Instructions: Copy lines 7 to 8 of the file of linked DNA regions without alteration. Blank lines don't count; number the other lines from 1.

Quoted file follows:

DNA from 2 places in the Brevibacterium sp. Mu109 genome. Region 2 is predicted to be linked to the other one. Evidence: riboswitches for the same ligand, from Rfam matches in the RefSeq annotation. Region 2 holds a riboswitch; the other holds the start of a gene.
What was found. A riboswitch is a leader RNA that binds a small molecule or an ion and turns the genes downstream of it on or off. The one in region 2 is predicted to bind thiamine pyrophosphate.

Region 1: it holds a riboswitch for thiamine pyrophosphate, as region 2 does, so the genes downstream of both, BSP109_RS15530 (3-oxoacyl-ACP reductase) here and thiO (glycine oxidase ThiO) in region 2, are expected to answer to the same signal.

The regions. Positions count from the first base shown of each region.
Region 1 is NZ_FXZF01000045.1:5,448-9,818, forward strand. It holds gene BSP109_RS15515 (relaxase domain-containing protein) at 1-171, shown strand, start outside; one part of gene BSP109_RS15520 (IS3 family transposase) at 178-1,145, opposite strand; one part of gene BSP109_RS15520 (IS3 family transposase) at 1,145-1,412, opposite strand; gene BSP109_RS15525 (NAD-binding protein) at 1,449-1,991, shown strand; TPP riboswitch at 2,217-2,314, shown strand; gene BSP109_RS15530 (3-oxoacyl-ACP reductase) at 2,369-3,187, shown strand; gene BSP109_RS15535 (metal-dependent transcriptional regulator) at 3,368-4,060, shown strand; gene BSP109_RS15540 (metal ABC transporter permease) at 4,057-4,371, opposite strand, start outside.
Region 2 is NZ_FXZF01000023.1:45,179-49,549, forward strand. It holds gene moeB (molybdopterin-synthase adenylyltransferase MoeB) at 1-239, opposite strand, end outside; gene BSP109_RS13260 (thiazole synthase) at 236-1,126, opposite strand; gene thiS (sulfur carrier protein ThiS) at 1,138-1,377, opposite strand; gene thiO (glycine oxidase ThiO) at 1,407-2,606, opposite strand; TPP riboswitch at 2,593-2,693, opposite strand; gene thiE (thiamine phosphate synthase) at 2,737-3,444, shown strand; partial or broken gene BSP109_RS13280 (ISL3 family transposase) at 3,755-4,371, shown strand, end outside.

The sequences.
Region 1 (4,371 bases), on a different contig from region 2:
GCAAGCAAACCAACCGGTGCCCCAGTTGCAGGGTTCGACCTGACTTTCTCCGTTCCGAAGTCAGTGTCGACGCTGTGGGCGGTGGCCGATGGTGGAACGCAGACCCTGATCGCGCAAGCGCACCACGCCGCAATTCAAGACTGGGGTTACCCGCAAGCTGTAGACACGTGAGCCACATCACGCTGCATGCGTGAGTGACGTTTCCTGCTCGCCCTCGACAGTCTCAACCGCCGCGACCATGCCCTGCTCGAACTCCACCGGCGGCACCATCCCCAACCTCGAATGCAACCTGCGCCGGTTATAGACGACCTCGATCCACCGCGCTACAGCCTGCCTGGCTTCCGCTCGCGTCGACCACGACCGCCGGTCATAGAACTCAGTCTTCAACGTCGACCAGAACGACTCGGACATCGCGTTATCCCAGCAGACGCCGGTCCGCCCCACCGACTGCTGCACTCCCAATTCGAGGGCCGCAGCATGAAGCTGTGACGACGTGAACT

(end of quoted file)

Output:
The sequences.
Region 1 (4,371 bases), on a different contig from region 2: